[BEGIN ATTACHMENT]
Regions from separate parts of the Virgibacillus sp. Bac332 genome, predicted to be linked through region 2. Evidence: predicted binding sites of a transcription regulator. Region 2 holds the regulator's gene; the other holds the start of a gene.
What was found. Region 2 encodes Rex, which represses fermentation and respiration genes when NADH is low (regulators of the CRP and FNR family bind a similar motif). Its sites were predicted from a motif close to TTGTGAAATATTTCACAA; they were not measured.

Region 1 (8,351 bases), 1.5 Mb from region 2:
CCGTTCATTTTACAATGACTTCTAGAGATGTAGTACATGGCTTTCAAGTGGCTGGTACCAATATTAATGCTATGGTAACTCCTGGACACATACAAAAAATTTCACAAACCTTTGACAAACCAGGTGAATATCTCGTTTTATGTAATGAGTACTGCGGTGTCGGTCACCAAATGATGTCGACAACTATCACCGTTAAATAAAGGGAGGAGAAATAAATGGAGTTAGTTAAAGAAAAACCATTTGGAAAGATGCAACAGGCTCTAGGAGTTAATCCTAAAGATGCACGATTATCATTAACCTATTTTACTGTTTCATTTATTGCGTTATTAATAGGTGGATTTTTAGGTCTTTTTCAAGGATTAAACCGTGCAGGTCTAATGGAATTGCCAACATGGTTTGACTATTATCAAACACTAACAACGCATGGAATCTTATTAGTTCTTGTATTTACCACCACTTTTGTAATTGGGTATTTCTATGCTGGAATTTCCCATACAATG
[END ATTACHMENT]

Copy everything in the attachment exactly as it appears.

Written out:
Regions from separate parts of the Virgibacillus sp. Bac332 genome, predicted to be linked through region 2. Evidence: predicted binding sites of a transcription regulator. Region 2 holds the regulator's gene; the other holds the start of a gene.
What was found. Region 2 encodes Rex, which represses fermentation and respiration genes when NADH is low (regulators of the CRP and FNR family bind a similar motif). Its sites were predicted from a motif close to TTGTGAAATATTTCACAA; they were not measured.

Region 1 (8,351 bases), 1.5 Mb from region 2:
CCGTTCATTTTACAATGACTTCTAGAGATGTAGTACATGGCTTTCAAGTGGCTGGTACCAATATTAATGCTATGGTAACTCCTGGACACATACAAAAAATTTCACAAACCTTTGACAAACCAGGTGAATATCTCGTTTTATGTAATGAGTACTGCGGTGTCGGTCACCAAATGATGTCGACAACTATCACCGTTAAATAAAGGGAGGAGAAATAAATGGAGTTAGTTAAAGAAAAACCATTTGGAAAGATGCAACAGGCTCTAGGAGTTAATCCTAAAGATGCACGATTATCATTAACCTATTTTACTGTTTCATTTATTGCGTTATTAATAGGTGGATTTTTAGGTCTTTTTCAAGGATTAAACCGTGCAGGTCTAATGGAATTGCCAACATGGTTTGACTATTATCAAACACTAACAACGCATGGAATCTTATTAGTTCTTGTATTTACCACCACTTTTGTAATTGGGTATTTCTATGCTGGAATTTCCCATACAATG